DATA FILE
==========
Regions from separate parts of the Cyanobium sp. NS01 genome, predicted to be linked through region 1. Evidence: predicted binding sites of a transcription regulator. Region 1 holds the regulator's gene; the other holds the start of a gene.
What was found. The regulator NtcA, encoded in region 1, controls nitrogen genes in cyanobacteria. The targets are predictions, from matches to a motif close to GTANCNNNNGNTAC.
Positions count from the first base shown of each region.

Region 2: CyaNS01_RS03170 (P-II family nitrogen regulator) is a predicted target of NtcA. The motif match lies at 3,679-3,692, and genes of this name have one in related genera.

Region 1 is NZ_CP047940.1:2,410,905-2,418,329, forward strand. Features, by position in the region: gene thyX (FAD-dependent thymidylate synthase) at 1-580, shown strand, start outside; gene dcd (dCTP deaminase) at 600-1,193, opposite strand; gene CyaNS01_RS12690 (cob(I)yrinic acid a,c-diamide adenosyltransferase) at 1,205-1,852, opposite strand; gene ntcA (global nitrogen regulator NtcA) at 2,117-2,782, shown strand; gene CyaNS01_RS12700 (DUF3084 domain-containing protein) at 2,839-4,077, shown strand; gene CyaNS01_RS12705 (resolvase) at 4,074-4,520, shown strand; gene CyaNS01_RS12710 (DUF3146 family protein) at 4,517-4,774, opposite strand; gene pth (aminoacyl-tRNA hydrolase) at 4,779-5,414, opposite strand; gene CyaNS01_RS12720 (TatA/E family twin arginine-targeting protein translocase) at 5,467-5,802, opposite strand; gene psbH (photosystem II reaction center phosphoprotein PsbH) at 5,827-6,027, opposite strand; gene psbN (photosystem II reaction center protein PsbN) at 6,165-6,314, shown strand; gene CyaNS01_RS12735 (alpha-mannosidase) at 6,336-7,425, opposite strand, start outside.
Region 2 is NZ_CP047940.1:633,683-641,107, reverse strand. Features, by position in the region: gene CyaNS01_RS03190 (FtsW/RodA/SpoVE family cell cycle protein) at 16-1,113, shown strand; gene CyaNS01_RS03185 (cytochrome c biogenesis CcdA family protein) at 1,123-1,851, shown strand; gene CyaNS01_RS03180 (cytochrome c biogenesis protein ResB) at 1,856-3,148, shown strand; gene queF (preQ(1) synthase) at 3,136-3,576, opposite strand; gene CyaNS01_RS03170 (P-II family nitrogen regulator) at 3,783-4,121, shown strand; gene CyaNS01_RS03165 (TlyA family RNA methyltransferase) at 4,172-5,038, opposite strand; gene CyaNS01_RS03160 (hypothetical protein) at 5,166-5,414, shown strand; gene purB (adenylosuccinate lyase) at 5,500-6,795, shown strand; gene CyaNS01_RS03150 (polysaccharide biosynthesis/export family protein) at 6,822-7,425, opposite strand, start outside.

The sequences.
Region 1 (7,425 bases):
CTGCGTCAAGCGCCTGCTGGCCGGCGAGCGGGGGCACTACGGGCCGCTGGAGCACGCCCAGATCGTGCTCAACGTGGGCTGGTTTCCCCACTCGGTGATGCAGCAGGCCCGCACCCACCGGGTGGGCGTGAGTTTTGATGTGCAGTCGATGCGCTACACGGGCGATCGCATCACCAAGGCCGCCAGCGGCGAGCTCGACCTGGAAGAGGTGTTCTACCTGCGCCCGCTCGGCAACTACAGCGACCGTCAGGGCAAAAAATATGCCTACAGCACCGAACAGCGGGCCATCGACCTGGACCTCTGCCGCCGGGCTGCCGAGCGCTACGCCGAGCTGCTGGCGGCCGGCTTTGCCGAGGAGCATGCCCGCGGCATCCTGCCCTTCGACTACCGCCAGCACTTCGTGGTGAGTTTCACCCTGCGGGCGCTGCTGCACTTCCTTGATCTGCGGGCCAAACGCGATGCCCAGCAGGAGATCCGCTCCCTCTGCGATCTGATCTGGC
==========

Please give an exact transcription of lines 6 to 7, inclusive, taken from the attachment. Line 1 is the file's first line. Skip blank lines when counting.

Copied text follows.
Region 2 is NZ_CP047940.1:633,683-641,107, reverse strand. Features, by position in the region: gene CyaNS01_RS03190 (FtsW/RodA/SpoVE family cell cycle protein) at 16-1,113, shown strand; gene CyaNS01_RS03185 (cytochrome c biogenesis CcdA family protein) at 1,123-1,851, shown strand; gene CyaNS01_RS03180 (cytochrome c biogenesis protein ResB) at 1,856-3,148, shown strand; gene queF (preQ(1) synthase) at 3,136-3,576, opposite strand; gene CyaNS01_RS03170 (P-II family nitrogen regulator) at 3,783-4,121, shown strand; gene CyaNS01_RS03165 (TlyA family RNA methyltransferase) at 4,172-5,038, opposite strand; gene CyaNS01_RS03160 (hypothetical protein) at 5,166-5,414, shown strand; gene purB (adenylosuccinate lyase) at 5,500-6,795, shown strand; gene CyaNS01_RS03150 (polysaccharide biosynthesis/export family protein) at 6,822-7,425, opposite strand, start outside.

The sequences.